- Evidence of the citizen parent's physical presence in the United States from his/her birth until the birth of the child. This applies only if only one parent is U.S. citizen. See below for additional information physical presence requirements. (Examples of documentation oh physical presence are school report cards or transcripts, employment records, income tax returns, W-2 forms, social security earnings statements, pay receipts, and passport entry/exit stamps.)
- The fee $100.00 or the equivalent in Malaysian ringgit. (Fees may be paid in Malaysian Ringgit, USD or by credit card.)
Documents presented should be originals or certified copies. Any documents not in English must be accompanied by certified translations.
We recommend that parents apply for their child's U.S. passport at the same time they apply for the CRBA. See "Passport Services" for further information.
Social Security Cards
We will send the SS-5FS Social Security Card application form to the Social Security Administration. A social security card will be sent directly to you at the address listed on the form.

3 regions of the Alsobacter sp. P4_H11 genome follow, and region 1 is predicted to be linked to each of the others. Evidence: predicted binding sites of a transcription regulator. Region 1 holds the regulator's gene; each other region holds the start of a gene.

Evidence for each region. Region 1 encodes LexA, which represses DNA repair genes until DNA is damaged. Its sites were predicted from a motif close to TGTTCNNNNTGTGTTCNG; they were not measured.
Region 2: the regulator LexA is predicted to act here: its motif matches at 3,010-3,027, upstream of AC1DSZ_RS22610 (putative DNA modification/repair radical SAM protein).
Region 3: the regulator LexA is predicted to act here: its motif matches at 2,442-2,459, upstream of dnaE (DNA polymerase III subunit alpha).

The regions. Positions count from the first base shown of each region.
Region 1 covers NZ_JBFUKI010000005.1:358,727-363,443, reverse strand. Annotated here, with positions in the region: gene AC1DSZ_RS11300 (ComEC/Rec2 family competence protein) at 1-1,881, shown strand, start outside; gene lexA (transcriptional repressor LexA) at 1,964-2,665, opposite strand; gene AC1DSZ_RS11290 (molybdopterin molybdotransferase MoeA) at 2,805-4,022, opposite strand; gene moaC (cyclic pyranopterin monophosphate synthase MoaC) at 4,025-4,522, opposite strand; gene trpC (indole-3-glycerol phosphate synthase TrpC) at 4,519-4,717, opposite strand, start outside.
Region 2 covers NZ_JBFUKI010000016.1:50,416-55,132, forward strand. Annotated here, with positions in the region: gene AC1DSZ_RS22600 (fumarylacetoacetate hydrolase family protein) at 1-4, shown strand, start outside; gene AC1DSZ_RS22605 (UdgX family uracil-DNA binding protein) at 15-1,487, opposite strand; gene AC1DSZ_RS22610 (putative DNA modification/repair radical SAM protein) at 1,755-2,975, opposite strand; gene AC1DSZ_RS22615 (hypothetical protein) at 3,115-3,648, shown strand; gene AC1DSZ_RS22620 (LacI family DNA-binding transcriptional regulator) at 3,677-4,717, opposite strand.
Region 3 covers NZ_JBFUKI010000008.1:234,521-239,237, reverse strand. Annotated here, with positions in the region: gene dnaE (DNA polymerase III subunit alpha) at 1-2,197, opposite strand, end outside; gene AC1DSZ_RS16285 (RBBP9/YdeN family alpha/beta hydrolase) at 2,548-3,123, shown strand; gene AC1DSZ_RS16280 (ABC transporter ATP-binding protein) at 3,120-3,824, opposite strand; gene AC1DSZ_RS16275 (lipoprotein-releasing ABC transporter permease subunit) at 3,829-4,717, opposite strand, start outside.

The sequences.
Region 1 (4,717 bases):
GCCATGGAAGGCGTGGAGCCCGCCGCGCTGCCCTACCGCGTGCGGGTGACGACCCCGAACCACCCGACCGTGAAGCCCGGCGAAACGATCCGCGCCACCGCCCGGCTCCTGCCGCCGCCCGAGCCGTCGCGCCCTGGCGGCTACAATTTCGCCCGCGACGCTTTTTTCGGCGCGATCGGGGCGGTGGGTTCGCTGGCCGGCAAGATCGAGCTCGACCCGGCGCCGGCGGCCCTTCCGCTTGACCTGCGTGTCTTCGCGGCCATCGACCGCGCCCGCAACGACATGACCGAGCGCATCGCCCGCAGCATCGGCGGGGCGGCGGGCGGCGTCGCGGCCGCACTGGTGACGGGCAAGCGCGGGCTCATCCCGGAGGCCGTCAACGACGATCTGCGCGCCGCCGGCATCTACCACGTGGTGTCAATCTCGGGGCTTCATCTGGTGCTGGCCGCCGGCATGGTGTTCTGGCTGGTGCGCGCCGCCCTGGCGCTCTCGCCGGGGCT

Additional Copies of CRBA
The Embassy cannot provide replacement or additional copies of the CRBA, but you may obtain them from the Department of State in Washington, DC. See here for instructions.
Physical presence is the actual time when the parent was physically within the borders of the United States. This means that any travel outside the United States, including vacation, should be excluded. Maintaining a residence in the U.S. does not constitute physical presence. You may submit tax returns, wage statements (W2s), school transcripts, utility bills, rental/lease agreements, etc. as evidence of your physical presence in the United States. If you submit W-2s as evidence of physical presence, please also submit a letter from the employer stating your period of stay in the U.S. If a parent is a naturalized U.S. citizen, previous Chinese passports can be used as evidence of physical presence.